Five Ways I Handle Anxious Moments

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Since I finished my masters I’ve been feeling pretty discombobulated. As a creature who likes routine, and sleep, the last few weeks have sent my head spinning. Not only has the structure of studying come to an end, but I’ve also moved house (apparently one of the most stressful things you can do), and been hit by a wave of exhaustion and the impact of suddenly have time to think about all the things that trigger my anxiety. It’s an emotional tsunami.

Watershed moments have never been easy for me. My first very serious bout of anxiety, aged 12, was when I made the transition from primary school to secondary school. The more I’ve learnt about myself the more I’ve come to realise that times of change are when I have to be most aware of myself and how I feel. It’s tricky at a time which isn’t necessarily conducive to stepping back and taking a breath, but there are a few things that I find help tide me over until I can have a proper rest and recalibrate.

1. Rest – it always feels easier said than done when there are a million things to do, but proper rest always makes a difference. At emotionally intense times I make an effort to prioritise sleep, it makes so much difference to how I feel and perform.

2. Eat well and stay hydrated – when you feel overwhelmed it’s easy to reach for processed comfort foods which can spike your blood sugar. I try to keep it in my mind that veggies, wholegrains and protein will make me feel much better, although I’m not too hard on myself if I also reach for a bar of chocolate. I also know that if I’m dehydrated I have far less clarity, which means my thoughts become more cloudy and it’s easier for me to become confused and overwhelmed.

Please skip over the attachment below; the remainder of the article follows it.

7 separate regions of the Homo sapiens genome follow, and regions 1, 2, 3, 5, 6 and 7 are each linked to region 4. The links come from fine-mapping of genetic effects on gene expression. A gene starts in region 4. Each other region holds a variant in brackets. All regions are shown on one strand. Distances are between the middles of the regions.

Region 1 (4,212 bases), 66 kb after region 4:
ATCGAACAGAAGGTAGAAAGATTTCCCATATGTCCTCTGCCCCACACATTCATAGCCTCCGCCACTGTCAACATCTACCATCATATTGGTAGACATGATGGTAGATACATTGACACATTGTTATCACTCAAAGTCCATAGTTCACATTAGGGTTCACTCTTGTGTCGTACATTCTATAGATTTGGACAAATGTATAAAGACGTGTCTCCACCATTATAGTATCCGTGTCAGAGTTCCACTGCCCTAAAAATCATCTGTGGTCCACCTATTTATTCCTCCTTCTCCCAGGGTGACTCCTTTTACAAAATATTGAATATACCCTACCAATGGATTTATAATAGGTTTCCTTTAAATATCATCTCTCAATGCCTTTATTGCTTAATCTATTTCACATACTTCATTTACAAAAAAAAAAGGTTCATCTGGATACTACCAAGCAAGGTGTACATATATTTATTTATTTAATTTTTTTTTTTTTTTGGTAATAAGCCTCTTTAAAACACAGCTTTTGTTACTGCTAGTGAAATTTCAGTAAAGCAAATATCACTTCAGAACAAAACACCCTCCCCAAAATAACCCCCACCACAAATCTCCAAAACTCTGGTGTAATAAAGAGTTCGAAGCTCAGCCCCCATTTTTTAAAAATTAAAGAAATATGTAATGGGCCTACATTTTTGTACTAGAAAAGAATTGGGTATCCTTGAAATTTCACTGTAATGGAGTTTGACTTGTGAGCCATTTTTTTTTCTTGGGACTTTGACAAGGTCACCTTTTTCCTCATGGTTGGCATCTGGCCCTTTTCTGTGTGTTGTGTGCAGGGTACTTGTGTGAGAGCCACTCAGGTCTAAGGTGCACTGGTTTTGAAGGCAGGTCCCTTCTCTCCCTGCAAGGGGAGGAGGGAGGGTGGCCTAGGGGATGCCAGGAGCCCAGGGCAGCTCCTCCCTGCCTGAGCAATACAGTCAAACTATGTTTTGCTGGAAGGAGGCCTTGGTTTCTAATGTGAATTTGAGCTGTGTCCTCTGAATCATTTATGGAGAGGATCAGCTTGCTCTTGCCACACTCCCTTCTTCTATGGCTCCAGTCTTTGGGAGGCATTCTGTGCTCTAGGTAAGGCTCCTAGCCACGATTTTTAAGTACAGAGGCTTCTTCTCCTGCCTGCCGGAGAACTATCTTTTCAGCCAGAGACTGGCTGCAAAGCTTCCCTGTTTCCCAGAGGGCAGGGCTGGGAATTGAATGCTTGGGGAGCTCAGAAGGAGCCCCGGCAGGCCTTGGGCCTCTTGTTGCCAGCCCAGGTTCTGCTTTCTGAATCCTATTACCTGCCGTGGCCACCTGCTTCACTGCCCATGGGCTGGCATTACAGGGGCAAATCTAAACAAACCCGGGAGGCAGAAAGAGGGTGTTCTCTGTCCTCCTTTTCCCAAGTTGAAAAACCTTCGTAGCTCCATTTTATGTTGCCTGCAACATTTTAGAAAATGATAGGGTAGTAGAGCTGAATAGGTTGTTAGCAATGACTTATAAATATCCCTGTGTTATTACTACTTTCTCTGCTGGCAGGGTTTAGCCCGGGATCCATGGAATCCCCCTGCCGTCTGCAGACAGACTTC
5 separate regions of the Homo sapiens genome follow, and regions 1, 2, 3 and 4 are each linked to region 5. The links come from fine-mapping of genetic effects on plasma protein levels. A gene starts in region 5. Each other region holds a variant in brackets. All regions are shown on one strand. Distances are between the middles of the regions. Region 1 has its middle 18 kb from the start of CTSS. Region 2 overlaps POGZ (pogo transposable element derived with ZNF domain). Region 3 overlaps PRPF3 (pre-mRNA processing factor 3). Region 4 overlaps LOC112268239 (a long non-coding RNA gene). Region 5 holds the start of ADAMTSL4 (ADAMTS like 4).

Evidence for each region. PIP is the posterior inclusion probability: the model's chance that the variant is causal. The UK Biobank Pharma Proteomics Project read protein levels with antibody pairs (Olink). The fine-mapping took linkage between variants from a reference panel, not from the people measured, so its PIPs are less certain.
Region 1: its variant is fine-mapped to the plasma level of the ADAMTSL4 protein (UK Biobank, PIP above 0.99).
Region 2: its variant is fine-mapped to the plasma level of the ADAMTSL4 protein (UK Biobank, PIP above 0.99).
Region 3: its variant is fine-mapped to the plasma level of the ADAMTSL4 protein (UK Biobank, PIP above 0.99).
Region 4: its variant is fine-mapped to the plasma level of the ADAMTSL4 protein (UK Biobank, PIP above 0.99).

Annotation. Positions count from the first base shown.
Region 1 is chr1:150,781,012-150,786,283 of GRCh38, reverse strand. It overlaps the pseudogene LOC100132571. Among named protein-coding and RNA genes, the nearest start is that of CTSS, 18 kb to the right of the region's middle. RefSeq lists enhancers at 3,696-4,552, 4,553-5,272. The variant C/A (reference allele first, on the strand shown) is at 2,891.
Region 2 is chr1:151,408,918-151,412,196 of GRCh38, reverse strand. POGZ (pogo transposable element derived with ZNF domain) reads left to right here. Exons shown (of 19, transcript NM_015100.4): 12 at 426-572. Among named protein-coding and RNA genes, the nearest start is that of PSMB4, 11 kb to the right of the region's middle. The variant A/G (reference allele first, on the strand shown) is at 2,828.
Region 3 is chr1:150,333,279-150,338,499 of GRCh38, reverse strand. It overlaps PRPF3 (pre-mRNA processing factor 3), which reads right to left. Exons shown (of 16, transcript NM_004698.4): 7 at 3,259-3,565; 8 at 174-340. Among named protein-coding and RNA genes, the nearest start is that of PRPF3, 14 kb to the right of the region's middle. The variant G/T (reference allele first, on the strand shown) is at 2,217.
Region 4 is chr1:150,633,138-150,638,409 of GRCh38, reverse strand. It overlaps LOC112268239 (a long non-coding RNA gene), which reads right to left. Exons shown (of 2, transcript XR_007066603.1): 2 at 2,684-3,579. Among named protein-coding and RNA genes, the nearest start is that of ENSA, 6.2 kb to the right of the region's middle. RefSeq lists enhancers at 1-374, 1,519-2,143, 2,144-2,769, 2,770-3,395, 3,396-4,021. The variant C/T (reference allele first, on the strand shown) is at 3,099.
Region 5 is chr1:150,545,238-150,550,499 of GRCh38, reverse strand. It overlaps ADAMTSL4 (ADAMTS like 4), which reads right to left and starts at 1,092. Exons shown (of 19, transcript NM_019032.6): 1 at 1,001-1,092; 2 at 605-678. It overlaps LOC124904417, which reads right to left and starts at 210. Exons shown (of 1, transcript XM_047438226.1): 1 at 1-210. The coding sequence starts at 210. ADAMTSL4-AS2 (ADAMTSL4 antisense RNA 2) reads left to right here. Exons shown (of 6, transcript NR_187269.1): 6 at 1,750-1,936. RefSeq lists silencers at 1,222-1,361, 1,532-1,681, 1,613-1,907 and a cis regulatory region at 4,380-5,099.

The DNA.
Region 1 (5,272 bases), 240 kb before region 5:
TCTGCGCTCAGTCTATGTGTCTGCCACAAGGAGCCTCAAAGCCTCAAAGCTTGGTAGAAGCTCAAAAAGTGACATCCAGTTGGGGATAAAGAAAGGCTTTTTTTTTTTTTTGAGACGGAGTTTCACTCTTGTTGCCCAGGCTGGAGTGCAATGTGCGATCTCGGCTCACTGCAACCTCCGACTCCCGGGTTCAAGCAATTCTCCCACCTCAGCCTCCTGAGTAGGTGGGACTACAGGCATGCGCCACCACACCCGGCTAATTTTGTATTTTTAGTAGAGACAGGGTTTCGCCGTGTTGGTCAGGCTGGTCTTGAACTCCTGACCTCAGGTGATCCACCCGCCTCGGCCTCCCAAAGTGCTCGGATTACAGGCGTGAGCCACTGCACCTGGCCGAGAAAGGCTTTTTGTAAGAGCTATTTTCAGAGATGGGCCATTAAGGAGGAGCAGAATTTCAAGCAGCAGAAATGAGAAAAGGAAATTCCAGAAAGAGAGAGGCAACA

3. Move, mindfully – I’ll be talking more about this over the coming months, but movement can make a world of difference. However, when I’m really stressed out I avoid anything too intense as it can push up my flight hormones (a real sticking point for me) and stick to gentle, reflective workouts like walking, yoga and gentle running.

4. Talk to someone – when I keep things to myself I am prone to ruminating and catastrophising, so I talk. Whether it’s speaking to a therapist or to a trusted friend, getting it out there helps.

5. Be kind to yourself – when you’re finding life hard it can be easy to judge yourself harshly. Try to take a moment to reflect on why you’re feeling how you feel and let yourself off if you’re not perfect. It takes practice, but little acts of kindness towards yourself make the world of difference.

None of these tips are meant to be a fix all, or to replace proper support from a medical professional, they're based on my own experiences and what works for me. You might be different. 

Have you listened to The Mental Health Podcast yet? Check it out here.

*image: Anna Rachel Photography*